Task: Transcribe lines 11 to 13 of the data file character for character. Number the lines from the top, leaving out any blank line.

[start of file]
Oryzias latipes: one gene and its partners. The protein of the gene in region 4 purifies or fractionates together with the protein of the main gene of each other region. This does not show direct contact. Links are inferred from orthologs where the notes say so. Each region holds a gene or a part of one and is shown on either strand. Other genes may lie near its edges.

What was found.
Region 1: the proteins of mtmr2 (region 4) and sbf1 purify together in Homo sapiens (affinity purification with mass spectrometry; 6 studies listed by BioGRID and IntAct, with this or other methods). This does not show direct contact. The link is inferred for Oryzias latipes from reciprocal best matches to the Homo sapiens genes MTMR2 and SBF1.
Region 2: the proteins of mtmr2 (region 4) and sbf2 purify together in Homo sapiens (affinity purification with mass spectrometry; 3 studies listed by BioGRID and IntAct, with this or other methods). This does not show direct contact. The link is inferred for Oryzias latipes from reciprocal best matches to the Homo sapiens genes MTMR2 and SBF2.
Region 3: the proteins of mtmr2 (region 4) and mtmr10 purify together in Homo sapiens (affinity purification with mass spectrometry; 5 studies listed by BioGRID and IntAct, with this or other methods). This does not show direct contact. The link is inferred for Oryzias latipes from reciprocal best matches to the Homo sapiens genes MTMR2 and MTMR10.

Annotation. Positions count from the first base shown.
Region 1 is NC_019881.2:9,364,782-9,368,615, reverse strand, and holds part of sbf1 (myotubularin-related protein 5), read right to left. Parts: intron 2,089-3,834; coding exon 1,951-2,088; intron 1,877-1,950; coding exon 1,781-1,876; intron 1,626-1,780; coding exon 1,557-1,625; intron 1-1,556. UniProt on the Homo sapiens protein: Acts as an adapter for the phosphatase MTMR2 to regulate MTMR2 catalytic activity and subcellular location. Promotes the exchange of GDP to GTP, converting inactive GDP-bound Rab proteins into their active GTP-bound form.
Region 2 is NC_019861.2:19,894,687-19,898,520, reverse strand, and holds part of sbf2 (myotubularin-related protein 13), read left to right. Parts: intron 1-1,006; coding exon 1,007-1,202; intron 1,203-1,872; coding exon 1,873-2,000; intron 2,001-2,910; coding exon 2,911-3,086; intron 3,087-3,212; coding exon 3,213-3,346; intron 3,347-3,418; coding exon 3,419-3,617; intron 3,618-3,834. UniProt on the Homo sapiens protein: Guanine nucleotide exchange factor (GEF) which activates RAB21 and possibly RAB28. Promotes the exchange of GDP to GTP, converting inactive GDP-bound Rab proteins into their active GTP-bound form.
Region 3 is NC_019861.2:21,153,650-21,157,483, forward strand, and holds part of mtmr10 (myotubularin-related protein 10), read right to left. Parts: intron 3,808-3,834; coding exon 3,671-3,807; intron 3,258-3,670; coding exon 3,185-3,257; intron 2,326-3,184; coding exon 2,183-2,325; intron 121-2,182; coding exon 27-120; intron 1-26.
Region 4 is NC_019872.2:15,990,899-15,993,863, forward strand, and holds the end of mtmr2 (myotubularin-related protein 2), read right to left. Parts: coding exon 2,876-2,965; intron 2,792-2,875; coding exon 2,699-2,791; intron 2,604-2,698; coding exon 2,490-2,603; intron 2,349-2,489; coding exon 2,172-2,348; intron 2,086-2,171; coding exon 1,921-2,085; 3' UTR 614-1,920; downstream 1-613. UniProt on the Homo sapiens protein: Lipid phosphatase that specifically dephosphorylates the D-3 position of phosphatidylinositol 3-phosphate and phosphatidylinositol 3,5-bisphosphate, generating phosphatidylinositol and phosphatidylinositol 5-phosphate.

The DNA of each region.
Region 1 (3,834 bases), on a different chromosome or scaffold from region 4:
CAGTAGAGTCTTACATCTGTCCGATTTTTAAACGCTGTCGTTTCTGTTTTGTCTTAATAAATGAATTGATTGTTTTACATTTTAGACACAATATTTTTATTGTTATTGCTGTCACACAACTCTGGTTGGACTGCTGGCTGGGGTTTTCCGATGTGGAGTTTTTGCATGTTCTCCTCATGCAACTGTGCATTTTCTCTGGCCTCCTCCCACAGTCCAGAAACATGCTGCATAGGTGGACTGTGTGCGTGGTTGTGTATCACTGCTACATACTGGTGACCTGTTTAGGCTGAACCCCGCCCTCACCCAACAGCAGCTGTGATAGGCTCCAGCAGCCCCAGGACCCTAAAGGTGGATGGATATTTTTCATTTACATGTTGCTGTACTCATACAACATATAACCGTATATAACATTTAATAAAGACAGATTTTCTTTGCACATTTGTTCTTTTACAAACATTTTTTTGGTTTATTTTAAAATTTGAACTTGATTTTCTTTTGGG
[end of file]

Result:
The DNA of each region.
Region 1 (3,834 bases), on a different chromosome or scaffold from region 4:
CAGTAGAGTCTTACATCTGTCCGATTTTTAAACGCTGTCGTTTCTGTTTTGTCTTAATAAATGAATTGATTGTTTTACATTTTAGACACAATATTTTTATTGTTATTGCTGTCACACAACTCTGGTTGGACTGCTGGCTGGGGTTTTCCGATGTGGAGTTTTTGCATGTTCTCCTCATGCAACTGTGCATTTTCTCTGGCCTCCTCCCACAGTCCAGAAACATGCTGCATAGGTGGACTGTGTGCGTGGTTGTGTATCACTGCTACATACTGGTGACCTGTTTAGGCTGAACCCCGCCCTCACCCAACAGCAGCTGTGATAGGCTCCAGCAGCCCCAGGACCCTAAAGGTGGATGGATATTTTTCATTTACATGTTGCTGTACTCATACAACATATAACCGTATATAACATTTAATAAAGACAGATTTTCTTTGCACATTTGTTCTTTTACAAACATTTTTTTGGTTTATTTTAAAATTTGAACTTGATTTTCTTTTGGG